For years I've been known as a writer of non-fiction. That's still true, but I am also having the time of my life writing fiction. Sometimes there is no better way to share a passion than through a rollicking good story! I just finished writing one historical trilogy, "Grace in Africa," (Book 1: The Call of Zulina, Book 2: The Voyage of Promise, Book 3: The Triumph of Grace). Now I'm working on the next series, "Blessings in India." What fun! It's like eating my chocolate dessert when I haven't finished my broccoli!

Come, explore the world with me. Together we'll strive to make it a better place.

Customer Reviews

Most Helpful Customer Reviews

25 of 25 people found the following review helpful By Jennifer Bogart on March 9, 2010
Format: Paperback
I've been a fan of Kay Marshall Strom's work since reading Once Blind, her novelization of John Newton's life from slave trader to abolitionist (think "Amazing Grace.") Regardless of whether you read Strom's works of fiction or non-fiction, her heart for freedom, justice, and the respect of persons from all nations shines through.
In The Call of Zulina, the first in a new series of historical fiction --Grace in Africa -- Strom transports us to Africa in the late 1700s.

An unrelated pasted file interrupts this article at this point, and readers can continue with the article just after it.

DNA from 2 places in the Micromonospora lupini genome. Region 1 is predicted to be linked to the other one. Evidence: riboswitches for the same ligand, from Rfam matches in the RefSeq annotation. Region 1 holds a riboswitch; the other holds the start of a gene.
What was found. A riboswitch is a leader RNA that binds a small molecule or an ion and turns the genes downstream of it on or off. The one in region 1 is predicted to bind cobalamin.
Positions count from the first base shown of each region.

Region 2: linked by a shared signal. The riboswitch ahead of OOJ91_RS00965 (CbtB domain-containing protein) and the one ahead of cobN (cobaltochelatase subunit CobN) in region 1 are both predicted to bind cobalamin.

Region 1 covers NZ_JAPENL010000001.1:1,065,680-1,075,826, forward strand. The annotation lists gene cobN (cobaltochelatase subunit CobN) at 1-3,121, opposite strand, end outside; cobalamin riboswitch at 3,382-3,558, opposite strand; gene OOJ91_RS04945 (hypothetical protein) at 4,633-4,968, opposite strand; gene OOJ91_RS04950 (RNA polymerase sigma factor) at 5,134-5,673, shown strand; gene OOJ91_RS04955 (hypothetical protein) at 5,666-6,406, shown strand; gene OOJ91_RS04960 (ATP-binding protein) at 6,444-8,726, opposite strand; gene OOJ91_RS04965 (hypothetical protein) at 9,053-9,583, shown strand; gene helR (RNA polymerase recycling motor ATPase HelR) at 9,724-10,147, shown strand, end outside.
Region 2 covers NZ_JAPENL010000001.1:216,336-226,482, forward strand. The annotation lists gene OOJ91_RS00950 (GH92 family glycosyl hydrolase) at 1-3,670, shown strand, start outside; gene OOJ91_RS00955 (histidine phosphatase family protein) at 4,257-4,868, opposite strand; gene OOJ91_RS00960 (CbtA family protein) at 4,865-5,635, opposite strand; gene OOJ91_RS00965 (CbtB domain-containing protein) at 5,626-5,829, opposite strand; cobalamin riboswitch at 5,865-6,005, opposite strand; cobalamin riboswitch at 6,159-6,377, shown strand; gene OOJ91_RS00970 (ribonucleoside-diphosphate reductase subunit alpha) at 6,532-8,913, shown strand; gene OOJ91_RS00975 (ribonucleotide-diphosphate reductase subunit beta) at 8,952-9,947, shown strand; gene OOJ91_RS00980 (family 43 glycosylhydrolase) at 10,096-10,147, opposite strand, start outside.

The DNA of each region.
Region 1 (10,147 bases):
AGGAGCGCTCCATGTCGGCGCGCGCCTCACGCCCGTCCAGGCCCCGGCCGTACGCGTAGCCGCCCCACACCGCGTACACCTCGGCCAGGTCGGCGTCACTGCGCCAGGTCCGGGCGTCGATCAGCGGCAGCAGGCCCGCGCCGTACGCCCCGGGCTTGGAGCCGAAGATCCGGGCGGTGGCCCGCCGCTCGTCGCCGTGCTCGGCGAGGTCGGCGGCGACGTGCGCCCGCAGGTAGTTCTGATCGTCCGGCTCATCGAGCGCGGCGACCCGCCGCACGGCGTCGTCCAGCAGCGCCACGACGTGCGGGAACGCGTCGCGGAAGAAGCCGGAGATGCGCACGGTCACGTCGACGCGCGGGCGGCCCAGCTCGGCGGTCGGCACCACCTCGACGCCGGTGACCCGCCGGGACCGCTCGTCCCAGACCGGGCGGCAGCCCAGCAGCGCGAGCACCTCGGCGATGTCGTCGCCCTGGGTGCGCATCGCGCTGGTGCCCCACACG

Grace Winslow is the daughter of an English sea captain and African princess, caught between two cultures and living a sheltered life. Having come to age largely unaware of her family's involvement in the slave trade and its harsh realities, Grace encounters it first hand at the slave fortress Zulina, following her escape from the family compound and an odious betrothal.

Swept into the midst of a desperate slave rebellion, Grace finds herself forced to confront both the tragedies of the slave trade in Africa, the complicity of her mother and other Africans, and her own unknowing contribution to the plight of her new companions. Strom's writing is vivid and irresistible. The pacing is excellent, and, like Grace, I found myself inexorably pulled along by the action swirling around me as I read.

Some of the moments of high-drama seem a bit clichéd, but that sense of no-turning-back choices and intense declarations lend the book a big-screen movie production feel; I'd love to see this title appear on the big screen. Likewise, some of Strom's characters seem a bit too typecast. Grace's mother, for example, is pure evil, willing to sacrifice her child without a moment's thought for her own purposes.
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12 of 12 people found the following review helpful By Rachel on December 18, 2010
Format: Paperback
I found this book to be very hard to put down! The plot is so unique and different than anything else I've ever read. Usually books about African slaves are after they have been taken on the slave ships to other countries, this was a unique plot because it takes place in Africa. Although some parts were a little difficult to follow I throughly enjoyed it. This is not a predictable book and the "surprise" elements really did come as a surprise to me. I wasn't expecting this to be such a good book and I was impressed. I can't wait to start the sequal!
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11 of 11 people found the following review helpful By Susan K. Stewart VINE VOICE on December 7, 2009
Format: Paperback